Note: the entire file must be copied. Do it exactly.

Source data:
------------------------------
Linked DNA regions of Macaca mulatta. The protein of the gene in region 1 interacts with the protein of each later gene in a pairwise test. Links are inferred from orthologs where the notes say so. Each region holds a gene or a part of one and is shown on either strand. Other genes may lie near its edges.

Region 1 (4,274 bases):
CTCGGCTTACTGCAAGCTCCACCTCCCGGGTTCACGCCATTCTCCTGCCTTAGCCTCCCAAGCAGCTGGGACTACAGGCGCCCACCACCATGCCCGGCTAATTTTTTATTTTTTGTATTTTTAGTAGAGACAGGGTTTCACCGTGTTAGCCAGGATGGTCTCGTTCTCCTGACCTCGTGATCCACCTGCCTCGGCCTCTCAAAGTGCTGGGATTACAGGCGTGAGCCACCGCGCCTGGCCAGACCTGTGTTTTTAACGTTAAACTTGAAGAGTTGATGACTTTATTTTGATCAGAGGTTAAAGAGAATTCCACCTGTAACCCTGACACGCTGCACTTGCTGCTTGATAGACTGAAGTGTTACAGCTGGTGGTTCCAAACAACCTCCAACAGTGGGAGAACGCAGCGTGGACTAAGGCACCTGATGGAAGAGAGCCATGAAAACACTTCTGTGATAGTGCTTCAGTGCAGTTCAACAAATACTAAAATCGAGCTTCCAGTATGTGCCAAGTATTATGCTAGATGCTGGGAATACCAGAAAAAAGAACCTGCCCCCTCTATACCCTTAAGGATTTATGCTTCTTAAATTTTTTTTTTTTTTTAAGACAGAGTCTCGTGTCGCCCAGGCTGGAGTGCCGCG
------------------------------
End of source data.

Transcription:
Linked DNA regions of Macaca mulatta. The protein of the gene in region 1 interacts with the protein of each later gene in a pairwise test. Links are inferred from orthologs where the notes say so. Each region holds a gene or a part of one and is shown on either strand. Other genes may lie near its edges.

Region 1 (4,274 bases):
CTCGGCTTACTGCAAGCTCCACCTCCCGGGTTCACGCCATTCTCCTGCCTTAGCCTCCCAAGCAGCTGGGACTACAGGCGCCCACCACCATGCCCGGCTAATTTTTTATTTTTTGTATTTTTAGTAGAGACAGGGTTTCACCGTGTTAGCCAGGATGGTCTCGTTCTCCTGACCTCGTGATCCACCTGCCTCGGCCTCTCAAAGTGCTGGGATTACAGGCGTGAGCCACCGCGCCTGGCCAGACCTGTGTTTTTAACGTTAAACTTGAAGAGTTGATGACTTTATTTTGATCAGAGGTTAAAGAGAATTCCACCTGTAACCCTGACACGCTGCACTTGCTGCTTGATAGACTGAAGTGTTACAGCTGGTGGTTCCAAACAACCTCCAACAGTGGGAGAACGCAGCGTGGACTAAGGCACCTGATGGAAGAGAGCCATGAAAACACTTCTGTGATAGTGCTTCAGTGCAGTTCAACAAATACTAAAATCGAGCTTCCAGTATGTGCCAAGTATTATGCTAGATGCTGGGAATACCAGAAAAAAGAACCTGCCCCCTCTATACCCTTAAGGATTTATGCTTCTTAAATTTTTTTTTTTTTTTAAGACAGAGTCTCGTGTCGCCCAGGCTGGAGTGCCGCG